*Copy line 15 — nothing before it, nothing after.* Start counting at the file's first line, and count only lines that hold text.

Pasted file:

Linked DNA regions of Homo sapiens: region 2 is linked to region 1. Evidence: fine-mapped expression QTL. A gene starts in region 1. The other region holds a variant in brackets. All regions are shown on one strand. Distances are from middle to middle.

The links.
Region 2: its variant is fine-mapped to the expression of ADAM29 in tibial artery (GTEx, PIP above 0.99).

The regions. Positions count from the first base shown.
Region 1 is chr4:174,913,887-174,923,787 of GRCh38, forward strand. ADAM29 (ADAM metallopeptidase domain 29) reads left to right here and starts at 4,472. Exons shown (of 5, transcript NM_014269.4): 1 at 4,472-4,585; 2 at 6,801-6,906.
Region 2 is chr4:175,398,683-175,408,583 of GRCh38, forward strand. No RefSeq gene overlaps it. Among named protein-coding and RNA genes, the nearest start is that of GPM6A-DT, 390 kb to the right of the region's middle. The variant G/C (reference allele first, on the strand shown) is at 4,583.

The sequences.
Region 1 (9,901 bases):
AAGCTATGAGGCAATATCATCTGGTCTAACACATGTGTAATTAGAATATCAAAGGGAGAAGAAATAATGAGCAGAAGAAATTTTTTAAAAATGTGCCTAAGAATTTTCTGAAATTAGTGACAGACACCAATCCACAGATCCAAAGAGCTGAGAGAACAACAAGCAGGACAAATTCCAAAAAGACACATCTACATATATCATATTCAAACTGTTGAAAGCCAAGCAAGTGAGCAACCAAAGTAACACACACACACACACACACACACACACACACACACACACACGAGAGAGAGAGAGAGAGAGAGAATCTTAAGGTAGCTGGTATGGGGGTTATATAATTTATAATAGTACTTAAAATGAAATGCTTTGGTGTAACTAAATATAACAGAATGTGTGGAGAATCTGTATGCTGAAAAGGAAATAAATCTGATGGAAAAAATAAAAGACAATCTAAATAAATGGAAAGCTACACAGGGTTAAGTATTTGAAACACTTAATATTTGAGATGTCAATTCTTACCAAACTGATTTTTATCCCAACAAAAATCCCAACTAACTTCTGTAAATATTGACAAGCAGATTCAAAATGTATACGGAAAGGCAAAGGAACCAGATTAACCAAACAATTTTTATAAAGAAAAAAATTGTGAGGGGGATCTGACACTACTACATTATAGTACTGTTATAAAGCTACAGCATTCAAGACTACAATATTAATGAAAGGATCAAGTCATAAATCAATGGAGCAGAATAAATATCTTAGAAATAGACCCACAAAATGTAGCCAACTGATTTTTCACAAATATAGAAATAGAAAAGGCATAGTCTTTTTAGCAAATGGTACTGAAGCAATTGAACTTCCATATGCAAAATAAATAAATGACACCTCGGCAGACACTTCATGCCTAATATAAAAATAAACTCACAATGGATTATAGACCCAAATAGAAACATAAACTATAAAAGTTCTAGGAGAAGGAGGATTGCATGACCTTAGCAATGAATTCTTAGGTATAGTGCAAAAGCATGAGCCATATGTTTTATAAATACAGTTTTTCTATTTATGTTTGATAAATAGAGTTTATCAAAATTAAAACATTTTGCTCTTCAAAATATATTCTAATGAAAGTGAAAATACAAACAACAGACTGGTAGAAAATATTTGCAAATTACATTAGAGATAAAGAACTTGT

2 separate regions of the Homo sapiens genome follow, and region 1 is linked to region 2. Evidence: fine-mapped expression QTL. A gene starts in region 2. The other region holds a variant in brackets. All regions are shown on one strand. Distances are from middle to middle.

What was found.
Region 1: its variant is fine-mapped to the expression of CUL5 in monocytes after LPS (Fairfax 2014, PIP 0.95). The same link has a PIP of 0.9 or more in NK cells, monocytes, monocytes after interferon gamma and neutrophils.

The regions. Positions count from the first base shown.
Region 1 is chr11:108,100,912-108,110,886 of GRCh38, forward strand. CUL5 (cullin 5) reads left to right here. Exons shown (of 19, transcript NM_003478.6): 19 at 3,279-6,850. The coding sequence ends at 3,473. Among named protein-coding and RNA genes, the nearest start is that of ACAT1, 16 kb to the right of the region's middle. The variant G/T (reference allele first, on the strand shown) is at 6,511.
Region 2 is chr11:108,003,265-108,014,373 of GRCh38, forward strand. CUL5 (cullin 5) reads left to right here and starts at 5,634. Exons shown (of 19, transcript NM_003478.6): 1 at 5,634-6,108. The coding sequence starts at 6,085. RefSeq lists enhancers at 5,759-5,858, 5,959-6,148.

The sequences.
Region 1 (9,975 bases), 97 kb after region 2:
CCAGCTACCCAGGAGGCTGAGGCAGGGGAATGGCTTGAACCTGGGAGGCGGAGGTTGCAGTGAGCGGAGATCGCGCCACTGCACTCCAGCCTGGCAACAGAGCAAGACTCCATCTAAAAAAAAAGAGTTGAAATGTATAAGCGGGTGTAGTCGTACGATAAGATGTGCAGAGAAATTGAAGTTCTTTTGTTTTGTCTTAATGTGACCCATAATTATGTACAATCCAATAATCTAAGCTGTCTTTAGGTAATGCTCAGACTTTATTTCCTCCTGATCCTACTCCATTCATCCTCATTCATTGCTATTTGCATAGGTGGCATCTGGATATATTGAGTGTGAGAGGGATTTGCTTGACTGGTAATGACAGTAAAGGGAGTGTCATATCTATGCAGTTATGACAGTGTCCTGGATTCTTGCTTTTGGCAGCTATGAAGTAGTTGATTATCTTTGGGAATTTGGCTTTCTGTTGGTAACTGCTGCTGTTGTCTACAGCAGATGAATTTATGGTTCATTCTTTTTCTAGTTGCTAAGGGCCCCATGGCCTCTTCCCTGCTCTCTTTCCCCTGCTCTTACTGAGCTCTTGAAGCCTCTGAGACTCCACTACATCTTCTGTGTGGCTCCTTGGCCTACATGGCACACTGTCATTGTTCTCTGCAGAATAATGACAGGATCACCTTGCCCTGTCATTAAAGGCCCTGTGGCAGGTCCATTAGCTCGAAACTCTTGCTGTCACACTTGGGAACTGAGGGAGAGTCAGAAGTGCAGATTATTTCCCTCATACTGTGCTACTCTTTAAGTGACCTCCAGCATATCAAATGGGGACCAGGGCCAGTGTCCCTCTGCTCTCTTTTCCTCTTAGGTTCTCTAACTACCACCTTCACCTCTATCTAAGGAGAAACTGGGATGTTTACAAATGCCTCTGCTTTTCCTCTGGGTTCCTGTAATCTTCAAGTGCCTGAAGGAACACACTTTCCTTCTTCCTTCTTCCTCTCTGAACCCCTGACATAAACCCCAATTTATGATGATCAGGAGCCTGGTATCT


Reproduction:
Region 2 is chr11:108,003,265-108,014,373 of GRCh38, forward strand. CUL5 (cullin 5) reads left to right here and starts at 5,634. Exons shown (of 19, transcript NM_003478.6): 1 at 5,634-6,108. The coding sequence starts at 6,085. RefSeq lists enhancers at 5,759-5,858, 5,959-6,148.